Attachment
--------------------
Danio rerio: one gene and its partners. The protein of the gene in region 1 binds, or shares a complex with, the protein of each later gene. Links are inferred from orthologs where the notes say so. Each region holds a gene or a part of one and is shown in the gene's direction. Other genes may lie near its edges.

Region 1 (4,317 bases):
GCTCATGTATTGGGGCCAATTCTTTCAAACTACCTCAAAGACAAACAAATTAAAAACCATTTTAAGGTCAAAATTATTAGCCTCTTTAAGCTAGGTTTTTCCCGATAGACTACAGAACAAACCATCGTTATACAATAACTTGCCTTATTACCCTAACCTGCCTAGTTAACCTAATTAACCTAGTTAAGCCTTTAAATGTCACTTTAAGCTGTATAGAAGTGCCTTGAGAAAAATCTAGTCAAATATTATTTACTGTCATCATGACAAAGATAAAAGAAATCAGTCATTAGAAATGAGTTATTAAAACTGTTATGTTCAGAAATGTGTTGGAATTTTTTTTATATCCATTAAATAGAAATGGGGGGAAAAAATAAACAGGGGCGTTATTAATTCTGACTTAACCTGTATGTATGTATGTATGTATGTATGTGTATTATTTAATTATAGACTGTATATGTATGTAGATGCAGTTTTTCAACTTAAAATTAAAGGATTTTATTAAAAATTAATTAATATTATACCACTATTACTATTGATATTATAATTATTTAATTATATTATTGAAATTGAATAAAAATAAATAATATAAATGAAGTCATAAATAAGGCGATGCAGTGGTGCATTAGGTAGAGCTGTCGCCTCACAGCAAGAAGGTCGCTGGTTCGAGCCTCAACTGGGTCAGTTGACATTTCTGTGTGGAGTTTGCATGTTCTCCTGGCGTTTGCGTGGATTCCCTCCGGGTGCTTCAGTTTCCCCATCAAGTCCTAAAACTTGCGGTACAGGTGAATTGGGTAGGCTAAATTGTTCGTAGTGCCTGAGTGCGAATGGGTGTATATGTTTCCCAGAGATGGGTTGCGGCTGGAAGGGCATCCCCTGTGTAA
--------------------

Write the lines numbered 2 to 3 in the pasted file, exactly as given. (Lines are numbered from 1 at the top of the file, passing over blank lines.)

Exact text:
Region 1 (4,317 bases):
GCTCATGTATTGGGGCCAATTCTTTCAAACTACCTCAAAGACAAACAAATTAAAAACCATTTTAAGGTCAAAATTATTAGCCTCTTTAAGCTAGGTTTTTCCCGATAGACTACAGAACAAACCATCGTTATACAATAACTTGCCTTATTACCCTAACCTGCCTAGTTAACCTAATTAACCTAGTTAAGCCTTTAAATGTCACTTTAAGCTGTATAGAAGTGCCTTGAGAAAAATCTAGTCAAATATTATTTACTGTCATCATGACAAAGATAAAAGAAATCAGTCATTAGAAATGAGTTATTAAAACTGTTATGTTCAGAAATGTGTTGGAATTTTTTTTATATCCATTAAATAGAAATGGGGGGAAAAAATAAACAGGGGCGTTATTAATTCTGACTTAACCTGTATGTATGTATGTATGTATGTATGTGTATTATTTAATTATAGACTGTATATGTATGTAGATGCAGTTTTTCAACTTAAAATTAAAGGATTTTATTAAAAATTAATTAATATTATACCACTATTACTATTGATATTATAATTATTTAATTATATTATTGAAATTGAATAAAAATAAATAATATAAATGAAGTCATAAATAAGGCGATGCAGTGGTGCATTAGGTAGAGCTGTCGCCTCACAGCAAGAAGGTCGCTGGTTCGAGCCTCAACTGGGTCAGTTGACATTTCTGTGTGGAGTTTGCATGTTCTCCTGGCGTTTGCGTGGATTCCCTCCGGGTGCTTCAGTTTCCCCATCAAGTCCTAAAACTTGCGGTACAGGTGAATTGGGTAGGCTAAATTGTTCGTAGTGCCTGAGTGCGAATGGGTGTATATGTTTCCCAGAGATGGGTTGCGGCTGGAAGGGCATCCCCTGTGTAA